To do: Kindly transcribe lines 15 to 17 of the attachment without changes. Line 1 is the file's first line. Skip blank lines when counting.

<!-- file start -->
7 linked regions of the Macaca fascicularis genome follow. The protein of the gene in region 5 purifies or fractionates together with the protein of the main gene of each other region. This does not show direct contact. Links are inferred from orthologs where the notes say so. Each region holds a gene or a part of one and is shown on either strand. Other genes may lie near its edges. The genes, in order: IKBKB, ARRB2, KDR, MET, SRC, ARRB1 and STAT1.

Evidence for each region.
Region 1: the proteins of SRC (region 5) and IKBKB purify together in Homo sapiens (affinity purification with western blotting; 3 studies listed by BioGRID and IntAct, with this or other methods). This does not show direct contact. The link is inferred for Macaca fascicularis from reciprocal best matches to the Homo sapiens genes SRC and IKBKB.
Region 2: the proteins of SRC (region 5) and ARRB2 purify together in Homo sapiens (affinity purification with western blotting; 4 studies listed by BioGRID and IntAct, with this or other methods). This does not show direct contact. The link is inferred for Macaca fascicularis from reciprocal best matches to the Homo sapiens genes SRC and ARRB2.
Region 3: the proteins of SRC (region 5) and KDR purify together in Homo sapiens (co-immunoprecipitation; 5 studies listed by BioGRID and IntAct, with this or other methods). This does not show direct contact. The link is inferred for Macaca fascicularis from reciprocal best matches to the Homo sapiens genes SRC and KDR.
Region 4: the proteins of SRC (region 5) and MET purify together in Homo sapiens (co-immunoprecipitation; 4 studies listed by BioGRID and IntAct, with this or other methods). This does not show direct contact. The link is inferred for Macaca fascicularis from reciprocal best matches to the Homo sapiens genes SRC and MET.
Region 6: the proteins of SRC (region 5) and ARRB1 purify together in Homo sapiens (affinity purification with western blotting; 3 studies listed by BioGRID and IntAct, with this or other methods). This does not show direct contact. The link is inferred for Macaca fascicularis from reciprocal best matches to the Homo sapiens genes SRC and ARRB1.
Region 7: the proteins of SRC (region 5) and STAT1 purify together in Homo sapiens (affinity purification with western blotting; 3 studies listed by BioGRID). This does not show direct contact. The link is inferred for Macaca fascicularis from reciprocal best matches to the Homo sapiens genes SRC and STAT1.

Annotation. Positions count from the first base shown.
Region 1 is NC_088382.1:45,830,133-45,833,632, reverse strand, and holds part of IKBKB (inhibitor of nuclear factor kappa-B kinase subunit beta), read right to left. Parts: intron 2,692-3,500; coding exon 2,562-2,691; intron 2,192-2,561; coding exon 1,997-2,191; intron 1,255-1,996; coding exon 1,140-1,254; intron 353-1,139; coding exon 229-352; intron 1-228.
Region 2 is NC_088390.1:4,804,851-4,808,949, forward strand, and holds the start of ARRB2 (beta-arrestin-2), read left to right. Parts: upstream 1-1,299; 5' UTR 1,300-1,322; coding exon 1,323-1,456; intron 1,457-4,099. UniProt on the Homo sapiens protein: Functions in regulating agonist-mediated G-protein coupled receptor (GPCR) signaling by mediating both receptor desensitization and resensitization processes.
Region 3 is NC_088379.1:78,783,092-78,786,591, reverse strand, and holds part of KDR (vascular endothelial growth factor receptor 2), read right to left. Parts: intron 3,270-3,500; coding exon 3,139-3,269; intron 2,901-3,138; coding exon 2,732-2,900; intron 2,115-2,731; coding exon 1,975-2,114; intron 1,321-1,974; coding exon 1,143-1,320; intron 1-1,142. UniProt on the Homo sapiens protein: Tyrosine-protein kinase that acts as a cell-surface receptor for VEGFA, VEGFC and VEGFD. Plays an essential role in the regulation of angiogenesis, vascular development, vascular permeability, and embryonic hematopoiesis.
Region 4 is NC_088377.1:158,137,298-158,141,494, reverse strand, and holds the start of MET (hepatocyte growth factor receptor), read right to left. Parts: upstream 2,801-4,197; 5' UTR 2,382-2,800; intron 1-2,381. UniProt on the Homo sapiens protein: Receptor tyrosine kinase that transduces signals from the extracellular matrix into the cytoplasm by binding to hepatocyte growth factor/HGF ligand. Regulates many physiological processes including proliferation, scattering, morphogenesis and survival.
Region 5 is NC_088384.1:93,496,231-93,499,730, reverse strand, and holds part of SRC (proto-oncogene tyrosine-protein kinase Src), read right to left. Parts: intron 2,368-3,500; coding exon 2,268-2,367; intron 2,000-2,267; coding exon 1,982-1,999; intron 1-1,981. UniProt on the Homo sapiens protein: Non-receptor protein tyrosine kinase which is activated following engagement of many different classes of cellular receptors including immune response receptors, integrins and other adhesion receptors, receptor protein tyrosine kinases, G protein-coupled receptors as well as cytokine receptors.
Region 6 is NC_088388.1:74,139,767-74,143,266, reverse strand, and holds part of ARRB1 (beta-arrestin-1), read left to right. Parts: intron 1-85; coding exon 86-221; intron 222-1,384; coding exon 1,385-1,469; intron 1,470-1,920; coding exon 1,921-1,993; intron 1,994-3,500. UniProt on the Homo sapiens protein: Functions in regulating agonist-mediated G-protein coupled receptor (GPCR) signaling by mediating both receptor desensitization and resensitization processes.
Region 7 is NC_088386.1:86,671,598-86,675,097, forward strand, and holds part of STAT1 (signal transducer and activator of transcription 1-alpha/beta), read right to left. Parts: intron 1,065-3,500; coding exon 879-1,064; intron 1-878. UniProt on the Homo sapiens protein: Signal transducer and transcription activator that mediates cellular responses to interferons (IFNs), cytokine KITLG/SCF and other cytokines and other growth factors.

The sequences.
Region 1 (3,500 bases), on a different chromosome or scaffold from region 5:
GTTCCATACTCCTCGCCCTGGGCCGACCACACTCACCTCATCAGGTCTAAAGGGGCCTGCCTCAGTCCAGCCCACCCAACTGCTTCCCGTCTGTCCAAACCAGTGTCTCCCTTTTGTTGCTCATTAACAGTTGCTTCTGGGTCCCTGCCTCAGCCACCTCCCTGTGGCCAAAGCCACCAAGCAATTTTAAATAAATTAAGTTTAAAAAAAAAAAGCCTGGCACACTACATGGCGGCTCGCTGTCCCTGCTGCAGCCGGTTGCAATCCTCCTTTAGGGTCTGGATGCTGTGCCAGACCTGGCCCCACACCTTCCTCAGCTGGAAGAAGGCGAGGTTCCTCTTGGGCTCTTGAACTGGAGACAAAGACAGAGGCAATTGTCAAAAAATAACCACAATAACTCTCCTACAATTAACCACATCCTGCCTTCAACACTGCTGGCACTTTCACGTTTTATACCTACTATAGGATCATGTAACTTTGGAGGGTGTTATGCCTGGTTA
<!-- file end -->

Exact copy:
Region 6 is NC_088388.1:74,139,767-74,143,266, reverse strand, and holds part of ARRB1 (beta-arrestin-1), read left to right. Parts: intron 1-85; coding exon 86-221; intron 222-1,384; coding exon 1,385-1,469; intron 1,470-1,920; coding exon 1,921-1,993; intron 1,994-3,500. UniProt on the Homo sapiens protein: Functions in regulating agonist-mediated G-protein coupled receptor (GPCR) signaling by mediating both receptor desensitization and resensitization processes.
Region 7 is NC_088386.1:86,671,598-86,675,097, forward strand, and holds part of STAT1 (signal transducer and activator of transcription 1-alpha/beta), read right to left. Parts: intron 1,065-3,500; coding exon 879-1,064; intron 1-878. UniProt on the Homo sapiens protein: Signal transducer and transcription activator that mediates cellular responses to interferons (IFNs), cytokine KITLG/SCF and other cytokines and other growth factors.

The sequences.